In 1846 he published another book of poems, Lyra Innocentium. Other works were a Life of Wilson, Bishop of Sodor and Man, and an edition of the Works of Hooker. After his death appeared Letters of Spiritual Counsel, and 12 volumes of Parish Sermons. Of Keble, John Cousins says, in the 1910 A Short Biographical Dictionary of English Literature:
The literary position of Keble must mainly rest upon The Christian Year, the object of which was, as described by the author, to bring the thoughts and feelings of the reader into unison with those exemplified in the Prayer Book. The poems, while by no means of equal literary merit, are generally characterised by delicate and true poetic feeling, and refined and often extremely felicitous language; and it is a proof of the fidelity to nature with which its themes are treated that the book has become a religious classic with readers far removed from the author's ecclesiastical standpoint and general school of thought. Keble was one of the most saintly and unselfish men who ever adorned the Church of England, and, though personally shy and retiring, exercised a vast spiritual influence upon his generation.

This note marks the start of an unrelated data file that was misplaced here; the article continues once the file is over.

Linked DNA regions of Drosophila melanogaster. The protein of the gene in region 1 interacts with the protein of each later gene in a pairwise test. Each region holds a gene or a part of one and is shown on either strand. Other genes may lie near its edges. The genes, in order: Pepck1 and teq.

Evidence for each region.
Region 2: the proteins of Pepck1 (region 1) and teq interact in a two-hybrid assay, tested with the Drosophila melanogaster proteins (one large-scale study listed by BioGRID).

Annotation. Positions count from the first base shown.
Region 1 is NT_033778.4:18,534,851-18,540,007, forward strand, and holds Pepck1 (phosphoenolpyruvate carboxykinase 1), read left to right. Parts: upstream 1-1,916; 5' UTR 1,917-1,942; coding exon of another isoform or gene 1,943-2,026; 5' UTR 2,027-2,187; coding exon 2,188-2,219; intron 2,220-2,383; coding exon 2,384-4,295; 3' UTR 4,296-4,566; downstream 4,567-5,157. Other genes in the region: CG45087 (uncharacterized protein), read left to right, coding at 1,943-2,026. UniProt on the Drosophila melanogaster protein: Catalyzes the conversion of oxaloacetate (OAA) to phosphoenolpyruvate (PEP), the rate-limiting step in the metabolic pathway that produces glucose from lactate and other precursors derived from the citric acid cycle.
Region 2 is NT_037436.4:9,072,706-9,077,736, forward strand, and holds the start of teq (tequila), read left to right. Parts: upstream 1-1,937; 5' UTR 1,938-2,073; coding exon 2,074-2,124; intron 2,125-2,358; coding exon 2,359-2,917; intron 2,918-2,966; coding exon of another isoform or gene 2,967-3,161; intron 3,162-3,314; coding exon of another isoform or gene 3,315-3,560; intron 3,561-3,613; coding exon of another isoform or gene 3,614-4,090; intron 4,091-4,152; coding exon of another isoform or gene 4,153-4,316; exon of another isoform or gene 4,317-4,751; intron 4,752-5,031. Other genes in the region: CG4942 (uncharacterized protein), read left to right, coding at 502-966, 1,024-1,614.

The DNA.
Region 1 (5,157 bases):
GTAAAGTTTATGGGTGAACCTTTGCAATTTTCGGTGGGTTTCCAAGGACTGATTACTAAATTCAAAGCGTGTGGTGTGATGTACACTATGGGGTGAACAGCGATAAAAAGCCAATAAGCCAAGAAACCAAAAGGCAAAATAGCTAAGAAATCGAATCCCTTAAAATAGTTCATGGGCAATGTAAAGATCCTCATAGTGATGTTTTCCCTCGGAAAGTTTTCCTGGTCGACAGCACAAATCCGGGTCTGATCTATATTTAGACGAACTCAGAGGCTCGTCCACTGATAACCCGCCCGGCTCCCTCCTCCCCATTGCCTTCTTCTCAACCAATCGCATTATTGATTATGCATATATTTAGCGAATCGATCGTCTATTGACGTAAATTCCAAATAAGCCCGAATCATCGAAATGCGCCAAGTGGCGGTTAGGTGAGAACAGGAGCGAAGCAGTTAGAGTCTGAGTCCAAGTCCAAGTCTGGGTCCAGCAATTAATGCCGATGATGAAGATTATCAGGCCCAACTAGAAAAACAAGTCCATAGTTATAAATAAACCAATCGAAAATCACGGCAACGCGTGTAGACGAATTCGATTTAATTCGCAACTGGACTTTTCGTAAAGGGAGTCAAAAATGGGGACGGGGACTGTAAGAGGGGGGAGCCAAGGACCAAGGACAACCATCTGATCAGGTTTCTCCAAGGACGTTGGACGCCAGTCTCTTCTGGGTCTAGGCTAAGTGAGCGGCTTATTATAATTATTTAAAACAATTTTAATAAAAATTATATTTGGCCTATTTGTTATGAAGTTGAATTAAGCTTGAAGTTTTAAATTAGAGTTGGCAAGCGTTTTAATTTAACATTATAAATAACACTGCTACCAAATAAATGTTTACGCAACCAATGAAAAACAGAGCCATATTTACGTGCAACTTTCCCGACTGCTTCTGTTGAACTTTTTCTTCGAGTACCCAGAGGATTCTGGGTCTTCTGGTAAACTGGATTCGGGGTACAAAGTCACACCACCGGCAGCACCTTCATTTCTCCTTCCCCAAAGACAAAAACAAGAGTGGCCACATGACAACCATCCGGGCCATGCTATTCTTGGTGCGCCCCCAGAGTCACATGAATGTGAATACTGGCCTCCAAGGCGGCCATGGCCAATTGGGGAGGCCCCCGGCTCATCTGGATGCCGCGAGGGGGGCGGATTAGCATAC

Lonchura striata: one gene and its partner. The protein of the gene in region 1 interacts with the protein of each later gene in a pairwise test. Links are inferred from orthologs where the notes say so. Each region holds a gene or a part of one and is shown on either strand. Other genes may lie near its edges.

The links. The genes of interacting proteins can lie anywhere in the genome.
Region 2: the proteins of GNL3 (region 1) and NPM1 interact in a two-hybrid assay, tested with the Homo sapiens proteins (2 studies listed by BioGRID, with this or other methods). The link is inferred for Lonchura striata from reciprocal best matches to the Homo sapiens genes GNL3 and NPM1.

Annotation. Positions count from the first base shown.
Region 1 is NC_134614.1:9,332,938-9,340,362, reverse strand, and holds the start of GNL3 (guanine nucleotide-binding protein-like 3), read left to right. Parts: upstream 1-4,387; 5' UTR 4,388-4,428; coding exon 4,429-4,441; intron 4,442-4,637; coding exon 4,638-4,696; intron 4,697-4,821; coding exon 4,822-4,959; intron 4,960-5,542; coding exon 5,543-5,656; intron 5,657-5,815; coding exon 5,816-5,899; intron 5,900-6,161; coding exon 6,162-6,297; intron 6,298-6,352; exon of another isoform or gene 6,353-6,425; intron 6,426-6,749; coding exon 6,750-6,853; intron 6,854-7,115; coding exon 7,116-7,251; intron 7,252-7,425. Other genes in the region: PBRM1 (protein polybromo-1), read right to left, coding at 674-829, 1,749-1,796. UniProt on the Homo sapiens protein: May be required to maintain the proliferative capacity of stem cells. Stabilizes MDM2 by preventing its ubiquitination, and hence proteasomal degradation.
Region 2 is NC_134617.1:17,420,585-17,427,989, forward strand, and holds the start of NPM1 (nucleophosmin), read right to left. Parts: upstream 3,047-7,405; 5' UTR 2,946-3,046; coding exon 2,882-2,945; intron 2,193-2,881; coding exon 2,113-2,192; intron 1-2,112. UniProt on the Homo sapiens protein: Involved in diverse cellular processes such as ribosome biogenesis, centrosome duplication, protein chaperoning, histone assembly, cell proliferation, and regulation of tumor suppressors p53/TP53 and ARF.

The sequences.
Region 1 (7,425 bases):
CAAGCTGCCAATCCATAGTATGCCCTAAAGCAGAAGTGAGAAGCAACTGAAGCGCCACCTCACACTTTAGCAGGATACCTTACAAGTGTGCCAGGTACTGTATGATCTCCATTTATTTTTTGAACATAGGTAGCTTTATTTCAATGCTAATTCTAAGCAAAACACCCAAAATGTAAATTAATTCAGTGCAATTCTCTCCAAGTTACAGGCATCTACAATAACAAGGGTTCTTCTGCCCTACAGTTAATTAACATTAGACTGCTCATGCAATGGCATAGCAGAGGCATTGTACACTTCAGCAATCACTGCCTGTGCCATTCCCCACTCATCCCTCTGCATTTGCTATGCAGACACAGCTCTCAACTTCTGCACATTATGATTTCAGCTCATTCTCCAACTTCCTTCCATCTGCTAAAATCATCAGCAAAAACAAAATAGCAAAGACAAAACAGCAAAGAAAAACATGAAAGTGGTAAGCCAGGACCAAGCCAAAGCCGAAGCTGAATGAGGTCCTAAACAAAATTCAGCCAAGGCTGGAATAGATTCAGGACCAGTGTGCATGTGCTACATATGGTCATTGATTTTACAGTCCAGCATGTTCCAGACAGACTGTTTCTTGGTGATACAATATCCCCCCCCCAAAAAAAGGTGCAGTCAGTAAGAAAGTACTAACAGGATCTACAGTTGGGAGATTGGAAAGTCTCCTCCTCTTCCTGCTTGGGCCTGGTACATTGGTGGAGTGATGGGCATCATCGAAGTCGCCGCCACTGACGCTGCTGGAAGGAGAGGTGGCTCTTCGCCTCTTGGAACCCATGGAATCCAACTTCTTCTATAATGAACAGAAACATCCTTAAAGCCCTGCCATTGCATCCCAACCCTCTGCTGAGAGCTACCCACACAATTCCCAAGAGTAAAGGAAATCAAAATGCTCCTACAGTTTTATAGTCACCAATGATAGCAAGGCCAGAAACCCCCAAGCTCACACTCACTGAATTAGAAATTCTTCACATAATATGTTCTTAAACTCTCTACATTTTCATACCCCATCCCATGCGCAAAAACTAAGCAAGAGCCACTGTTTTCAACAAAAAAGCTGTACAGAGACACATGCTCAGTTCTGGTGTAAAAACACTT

Two lives of Keble have been written, by John Taylor Coleridge (1869) and by the Rev. Walter Lock (1895). In 1963 Georgina Battiscombe wrote a biography titled John Keble: a Study in Limitations. John Keble died in Bournemouth at the Hermitage Hotel, after visiting the area to try and recover from a long term illness as he believed the sea air had therapeutic qualities. He is buried in All Saints churchyard in Hursley.
Keble's feast day is kept on 14 July (the anniversary of his Assize Sermon) in the Church of England, and on 29 March (the anniversary of his death) elsewhere in the Anglican Communion. Keble College, a college of the University of Oxford, was founded in his memory.
John Keble's Works:
The Christian Year
Life of Wilson,
Bishop of Sodor and Man
the Works of Hooker
Letters of Spiritual Counsel
Parish Sermons (12 volumes)
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John Keble Poems
Ye whose hearts are beating high With the pulse of Poesy, Heirs of more than royal race, Fram’d by Heaven’s peculiar grace,
Is it not strange, the darkest hour That ever dawned on sinful earth Should touch the heart with softer power For comfort than an angel's mirth?